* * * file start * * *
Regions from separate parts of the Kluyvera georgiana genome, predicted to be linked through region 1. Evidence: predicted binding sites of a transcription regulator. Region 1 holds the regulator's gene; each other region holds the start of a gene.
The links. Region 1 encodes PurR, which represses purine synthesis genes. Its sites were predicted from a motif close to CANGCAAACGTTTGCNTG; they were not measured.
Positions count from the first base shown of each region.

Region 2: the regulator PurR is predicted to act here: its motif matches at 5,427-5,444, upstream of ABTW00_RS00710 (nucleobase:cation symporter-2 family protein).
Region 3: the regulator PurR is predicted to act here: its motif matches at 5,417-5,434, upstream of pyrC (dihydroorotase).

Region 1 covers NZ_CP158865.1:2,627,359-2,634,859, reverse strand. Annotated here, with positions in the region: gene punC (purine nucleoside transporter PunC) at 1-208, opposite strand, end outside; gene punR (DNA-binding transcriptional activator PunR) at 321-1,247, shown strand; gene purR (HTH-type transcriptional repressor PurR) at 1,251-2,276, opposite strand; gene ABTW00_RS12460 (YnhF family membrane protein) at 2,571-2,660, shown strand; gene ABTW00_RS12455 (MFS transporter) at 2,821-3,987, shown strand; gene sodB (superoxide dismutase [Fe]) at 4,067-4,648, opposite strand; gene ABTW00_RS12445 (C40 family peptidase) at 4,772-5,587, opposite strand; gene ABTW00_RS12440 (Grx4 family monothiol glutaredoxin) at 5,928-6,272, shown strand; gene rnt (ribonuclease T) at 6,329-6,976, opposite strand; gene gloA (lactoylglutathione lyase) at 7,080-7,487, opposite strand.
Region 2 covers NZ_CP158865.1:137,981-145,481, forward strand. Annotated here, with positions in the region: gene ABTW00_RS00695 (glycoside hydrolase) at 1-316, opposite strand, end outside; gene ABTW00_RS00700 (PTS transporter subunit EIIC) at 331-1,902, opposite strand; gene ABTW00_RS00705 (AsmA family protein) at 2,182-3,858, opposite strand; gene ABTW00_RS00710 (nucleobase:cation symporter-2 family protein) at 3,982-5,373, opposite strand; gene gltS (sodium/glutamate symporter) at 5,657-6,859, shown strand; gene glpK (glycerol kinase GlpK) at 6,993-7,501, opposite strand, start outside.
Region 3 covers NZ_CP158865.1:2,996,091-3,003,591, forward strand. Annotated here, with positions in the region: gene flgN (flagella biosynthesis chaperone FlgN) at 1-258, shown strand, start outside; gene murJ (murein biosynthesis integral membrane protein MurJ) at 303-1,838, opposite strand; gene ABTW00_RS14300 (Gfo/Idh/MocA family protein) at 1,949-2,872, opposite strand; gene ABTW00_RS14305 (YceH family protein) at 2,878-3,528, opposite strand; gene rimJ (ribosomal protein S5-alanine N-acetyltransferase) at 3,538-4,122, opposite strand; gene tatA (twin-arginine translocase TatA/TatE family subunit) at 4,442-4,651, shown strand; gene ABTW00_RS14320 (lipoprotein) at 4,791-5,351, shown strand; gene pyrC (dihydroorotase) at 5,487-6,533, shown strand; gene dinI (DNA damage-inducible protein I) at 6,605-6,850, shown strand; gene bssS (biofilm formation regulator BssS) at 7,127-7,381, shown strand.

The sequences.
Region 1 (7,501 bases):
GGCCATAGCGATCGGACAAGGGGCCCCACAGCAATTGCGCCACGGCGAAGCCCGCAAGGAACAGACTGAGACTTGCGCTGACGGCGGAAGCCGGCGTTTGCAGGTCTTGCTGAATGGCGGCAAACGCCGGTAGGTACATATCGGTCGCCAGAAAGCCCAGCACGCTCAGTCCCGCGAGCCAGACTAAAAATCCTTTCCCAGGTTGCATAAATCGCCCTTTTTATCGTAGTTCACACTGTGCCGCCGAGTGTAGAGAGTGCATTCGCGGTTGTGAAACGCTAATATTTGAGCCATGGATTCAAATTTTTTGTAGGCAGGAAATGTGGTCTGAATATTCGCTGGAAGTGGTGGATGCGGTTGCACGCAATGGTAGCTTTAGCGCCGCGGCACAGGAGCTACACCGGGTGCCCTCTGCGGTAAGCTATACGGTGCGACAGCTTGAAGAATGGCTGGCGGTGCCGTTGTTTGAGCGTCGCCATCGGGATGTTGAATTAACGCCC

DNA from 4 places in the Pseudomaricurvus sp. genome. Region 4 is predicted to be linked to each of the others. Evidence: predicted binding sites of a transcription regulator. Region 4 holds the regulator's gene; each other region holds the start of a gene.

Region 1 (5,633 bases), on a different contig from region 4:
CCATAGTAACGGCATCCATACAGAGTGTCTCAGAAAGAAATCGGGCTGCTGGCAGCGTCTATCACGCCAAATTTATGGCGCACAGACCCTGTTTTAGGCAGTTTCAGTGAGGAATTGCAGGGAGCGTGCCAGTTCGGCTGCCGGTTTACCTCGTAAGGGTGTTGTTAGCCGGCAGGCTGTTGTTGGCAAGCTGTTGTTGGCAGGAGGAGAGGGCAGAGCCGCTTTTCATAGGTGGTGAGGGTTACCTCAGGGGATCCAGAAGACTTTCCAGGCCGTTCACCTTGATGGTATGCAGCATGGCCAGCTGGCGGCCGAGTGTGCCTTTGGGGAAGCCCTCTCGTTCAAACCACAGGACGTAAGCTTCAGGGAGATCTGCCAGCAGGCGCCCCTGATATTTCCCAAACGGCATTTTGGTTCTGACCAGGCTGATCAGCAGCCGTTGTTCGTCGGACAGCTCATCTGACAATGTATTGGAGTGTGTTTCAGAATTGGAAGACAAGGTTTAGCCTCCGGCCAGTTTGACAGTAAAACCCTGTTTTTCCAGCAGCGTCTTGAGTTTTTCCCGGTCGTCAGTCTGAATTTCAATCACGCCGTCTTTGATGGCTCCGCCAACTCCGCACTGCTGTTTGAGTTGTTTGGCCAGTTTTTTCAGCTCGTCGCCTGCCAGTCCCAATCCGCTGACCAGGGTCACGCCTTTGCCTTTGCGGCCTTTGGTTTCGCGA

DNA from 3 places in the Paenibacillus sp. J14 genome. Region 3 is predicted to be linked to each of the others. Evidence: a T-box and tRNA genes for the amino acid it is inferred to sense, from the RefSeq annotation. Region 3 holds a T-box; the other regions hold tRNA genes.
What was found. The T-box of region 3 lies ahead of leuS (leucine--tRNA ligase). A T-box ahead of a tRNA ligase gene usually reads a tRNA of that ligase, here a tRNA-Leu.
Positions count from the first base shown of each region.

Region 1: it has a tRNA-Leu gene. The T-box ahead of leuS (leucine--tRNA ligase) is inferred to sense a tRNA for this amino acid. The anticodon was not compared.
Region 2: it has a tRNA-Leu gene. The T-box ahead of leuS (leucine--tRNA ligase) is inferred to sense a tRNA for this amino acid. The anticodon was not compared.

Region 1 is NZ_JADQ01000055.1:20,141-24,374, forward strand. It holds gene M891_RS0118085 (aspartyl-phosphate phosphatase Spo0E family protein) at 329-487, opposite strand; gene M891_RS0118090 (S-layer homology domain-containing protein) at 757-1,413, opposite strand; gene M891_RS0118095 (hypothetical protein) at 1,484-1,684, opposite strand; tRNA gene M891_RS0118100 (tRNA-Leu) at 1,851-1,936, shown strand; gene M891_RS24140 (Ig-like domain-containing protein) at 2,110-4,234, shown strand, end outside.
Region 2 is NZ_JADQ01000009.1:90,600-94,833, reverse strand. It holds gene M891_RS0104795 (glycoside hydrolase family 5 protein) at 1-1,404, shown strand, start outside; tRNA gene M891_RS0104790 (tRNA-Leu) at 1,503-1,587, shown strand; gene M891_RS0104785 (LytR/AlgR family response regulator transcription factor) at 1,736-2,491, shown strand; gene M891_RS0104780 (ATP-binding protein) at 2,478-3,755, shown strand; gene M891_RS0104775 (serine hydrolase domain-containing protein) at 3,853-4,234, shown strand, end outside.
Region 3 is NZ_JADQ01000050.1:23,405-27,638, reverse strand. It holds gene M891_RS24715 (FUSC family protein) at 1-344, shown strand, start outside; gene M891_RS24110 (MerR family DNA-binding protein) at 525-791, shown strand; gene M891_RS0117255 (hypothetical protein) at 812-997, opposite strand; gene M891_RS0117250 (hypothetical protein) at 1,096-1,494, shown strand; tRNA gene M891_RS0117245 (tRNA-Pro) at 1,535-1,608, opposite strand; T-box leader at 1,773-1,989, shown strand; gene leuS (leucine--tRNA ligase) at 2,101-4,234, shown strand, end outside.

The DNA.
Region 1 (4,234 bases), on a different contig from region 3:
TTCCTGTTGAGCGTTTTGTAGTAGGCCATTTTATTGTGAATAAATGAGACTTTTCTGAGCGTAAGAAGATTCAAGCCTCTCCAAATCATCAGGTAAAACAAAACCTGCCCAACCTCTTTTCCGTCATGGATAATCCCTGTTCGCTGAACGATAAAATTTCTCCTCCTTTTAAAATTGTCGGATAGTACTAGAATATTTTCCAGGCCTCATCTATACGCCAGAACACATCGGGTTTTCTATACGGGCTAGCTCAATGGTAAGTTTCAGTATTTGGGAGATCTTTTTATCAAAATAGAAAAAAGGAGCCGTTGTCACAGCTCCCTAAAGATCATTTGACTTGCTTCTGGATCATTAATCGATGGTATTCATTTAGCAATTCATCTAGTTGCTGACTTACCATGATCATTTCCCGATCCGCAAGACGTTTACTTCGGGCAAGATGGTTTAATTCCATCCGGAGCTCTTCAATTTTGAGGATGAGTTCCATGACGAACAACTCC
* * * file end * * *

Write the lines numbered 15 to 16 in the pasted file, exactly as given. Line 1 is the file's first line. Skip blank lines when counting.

DNA from 3 places in the Paenibacillus sp. J14 genome. Region 3 is predicted to be linked to each of the others. Evidence: a T-box and tRNA genes for the amino acid it is inferred to sense, from the RefSeq annotation. Region 3 holds a T-box; the other regions hold tRNA genes.
What was found. The T-box of region 3 lies ahead of leuS (leucine--tRNA ligase). A T-box ahead of a tRNA ligase gene usually reads a tRNA of that ligase, here a tRNA-Leu.